The Eagles got their man. It’s really just that simple.
From the moment Jeffrey Lurie and the front office launched their “no stone unturned” mission to find a new head coach, one name towered atop that wish list. That name was Chip Kelly and Wednesday that name was picked to be the new Eagles next head coach. He’ll be introduced at a press conference Thursday at 1:30 p.m. in South Philadelphia.
“Chip Kelly will be an outstanding head coach for the Eagles,” said Lurie. “He has a brilliant football mind. He motivates his team with his actions as well as his words. He will be a great leader for us and will bring a fresh energetic approach to our team.”
The story goes that Kelly phoned the Eagles at 10 a.m. Wednesday to inform them he was set to leave Oregon and accept the job. This coming 10 days after he rejected their initial, overly aggressive advances. Despite interviewing other candidates — and less than 24 hours after flying in Seattle defensive coordinator Gus Bradley for a six-hour interview — GM Howie Roseman kept in contact with Kelly, letting him know he was still their top choice. Finally, Kelly was persuaded.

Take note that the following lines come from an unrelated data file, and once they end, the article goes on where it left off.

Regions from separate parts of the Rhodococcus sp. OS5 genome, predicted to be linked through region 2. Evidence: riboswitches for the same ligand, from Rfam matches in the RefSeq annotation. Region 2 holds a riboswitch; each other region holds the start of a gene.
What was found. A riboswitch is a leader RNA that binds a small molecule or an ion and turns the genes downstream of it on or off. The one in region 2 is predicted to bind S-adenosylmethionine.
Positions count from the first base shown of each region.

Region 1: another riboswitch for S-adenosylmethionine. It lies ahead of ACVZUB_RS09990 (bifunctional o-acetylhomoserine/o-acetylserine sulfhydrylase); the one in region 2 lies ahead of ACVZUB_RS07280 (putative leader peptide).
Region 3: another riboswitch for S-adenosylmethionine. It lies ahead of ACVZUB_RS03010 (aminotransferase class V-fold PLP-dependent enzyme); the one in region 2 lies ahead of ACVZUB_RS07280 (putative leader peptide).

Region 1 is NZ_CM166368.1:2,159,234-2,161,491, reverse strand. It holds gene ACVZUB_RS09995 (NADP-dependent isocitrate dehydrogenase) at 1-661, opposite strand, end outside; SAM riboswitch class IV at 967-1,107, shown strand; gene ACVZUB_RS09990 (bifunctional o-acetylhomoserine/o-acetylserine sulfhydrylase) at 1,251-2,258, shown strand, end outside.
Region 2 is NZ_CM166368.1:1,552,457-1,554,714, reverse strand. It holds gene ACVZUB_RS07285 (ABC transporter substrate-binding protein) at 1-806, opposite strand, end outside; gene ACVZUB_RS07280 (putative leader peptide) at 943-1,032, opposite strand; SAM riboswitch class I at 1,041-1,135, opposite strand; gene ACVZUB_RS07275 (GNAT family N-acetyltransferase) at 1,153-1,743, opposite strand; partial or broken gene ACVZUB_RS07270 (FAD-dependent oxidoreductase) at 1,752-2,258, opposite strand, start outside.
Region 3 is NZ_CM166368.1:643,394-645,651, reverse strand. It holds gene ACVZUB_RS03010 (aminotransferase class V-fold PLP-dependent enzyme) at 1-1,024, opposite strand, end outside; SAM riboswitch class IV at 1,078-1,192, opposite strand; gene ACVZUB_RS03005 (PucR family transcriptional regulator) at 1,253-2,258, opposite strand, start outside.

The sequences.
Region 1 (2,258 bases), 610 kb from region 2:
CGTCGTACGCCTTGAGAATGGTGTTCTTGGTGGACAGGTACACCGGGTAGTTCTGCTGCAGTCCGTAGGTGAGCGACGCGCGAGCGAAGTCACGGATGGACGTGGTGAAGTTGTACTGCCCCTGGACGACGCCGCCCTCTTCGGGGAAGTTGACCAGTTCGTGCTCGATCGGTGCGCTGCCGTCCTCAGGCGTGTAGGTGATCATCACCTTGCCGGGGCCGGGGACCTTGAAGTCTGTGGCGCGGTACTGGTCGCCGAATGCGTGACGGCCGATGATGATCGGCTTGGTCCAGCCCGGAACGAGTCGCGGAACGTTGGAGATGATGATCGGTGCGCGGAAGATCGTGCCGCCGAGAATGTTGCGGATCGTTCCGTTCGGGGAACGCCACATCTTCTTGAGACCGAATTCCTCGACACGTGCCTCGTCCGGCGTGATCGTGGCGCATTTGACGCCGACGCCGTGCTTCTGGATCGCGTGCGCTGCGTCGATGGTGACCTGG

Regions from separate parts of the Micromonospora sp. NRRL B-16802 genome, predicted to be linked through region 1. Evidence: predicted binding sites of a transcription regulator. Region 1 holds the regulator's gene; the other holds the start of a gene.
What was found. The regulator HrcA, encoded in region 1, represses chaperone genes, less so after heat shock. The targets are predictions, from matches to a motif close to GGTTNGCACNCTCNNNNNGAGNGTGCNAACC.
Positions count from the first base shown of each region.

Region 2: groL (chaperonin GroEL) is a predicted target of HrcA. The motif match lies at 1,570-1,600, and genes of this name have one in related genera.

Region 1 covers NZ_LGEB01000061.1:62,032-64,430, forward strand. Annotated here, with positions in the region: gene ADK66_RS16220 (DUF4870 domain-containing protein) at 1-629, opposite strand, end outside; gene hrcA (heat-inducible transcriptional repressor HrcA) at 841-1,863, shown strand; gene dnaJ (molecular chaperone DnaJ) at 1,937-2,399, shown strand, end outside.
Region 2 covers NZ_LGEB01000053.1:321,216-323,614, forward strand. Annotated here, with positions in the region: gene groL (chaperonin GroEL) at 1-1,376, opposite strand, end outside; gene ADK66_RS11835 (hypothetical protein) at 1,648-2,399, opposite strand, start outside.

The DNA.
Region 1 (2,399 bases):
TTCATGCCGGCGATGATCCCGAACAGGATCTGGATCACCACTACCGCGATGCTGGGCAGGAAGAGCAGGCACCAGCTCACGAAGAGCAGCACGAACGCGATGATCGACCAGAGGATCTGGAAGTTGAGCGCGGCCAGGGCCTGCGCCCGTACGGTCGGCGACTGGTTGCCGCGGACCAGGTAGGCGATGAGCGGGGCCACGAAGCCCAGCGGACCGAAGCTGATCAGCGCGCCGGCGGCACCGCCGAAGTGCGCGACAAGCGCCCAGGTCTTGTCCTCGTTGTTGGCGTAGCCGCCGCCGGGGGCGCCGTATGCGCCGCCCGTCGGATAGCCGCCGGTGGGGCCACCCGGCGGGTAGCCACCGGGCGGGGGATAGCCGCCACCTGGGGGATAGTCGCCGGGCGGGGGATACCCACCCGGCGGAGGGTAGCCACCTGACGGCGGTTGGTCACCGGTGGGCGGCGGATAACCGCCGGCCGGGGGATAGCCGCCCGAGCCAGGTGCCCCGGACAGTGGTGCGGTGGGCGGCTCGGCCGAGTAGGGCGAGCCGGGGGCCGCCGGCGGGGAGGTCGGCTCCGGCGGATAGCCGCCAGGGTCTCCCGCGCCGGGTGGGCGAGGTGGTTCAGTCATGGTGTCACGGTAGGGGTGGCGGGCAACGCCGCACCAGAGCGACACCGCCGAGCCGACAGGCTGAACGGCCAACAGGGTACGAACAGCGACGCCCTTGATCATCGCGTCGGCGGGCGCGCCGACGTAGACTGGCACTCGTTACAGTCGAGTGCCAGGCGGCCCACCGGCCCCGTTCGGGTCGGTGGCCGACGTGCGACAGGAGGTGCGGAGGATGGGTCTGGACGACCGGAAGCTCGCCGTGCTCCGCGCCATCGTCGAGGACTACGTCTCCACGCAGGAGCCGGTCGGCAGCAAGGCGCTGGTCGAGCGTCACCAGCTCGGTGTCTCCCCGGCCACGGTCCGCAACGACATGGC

“It’s a very difficult decision for me,” Kelly told an Oregon TV station. “The challenge obviously is exciting for me, but it’s an exciting time [and] it’s a sad time.”
Will Vick return to run offense?
As soon as Chip Kelly accepted the offer, all questions focused on the future of Mike Vick.
Kelly’s zone-read offense, if he even intends to run it here, requires an athletic, mobile quarterback, someone like Vick. But will the Eagles keep him? Vick is due $15.5 million or he can be released at no cost before Feb. 6. Nick Foles doesn’t appear to be a viable option, unless Kelly is willing to adapt his system. Of course, the Eagles could choose to address the position in the NFL Draft, maybe West Virginia’s Geno Smith will drop to them at pick No. 4.
Kelly went on record in early January saying that he would adapt to his personnel.
“There’s a lot of great offenses out there, but does it fit with the personnel you have?,” Kelly said at the time. “I think the key is being sure what you’re doing is giving your players the chance to be successful.”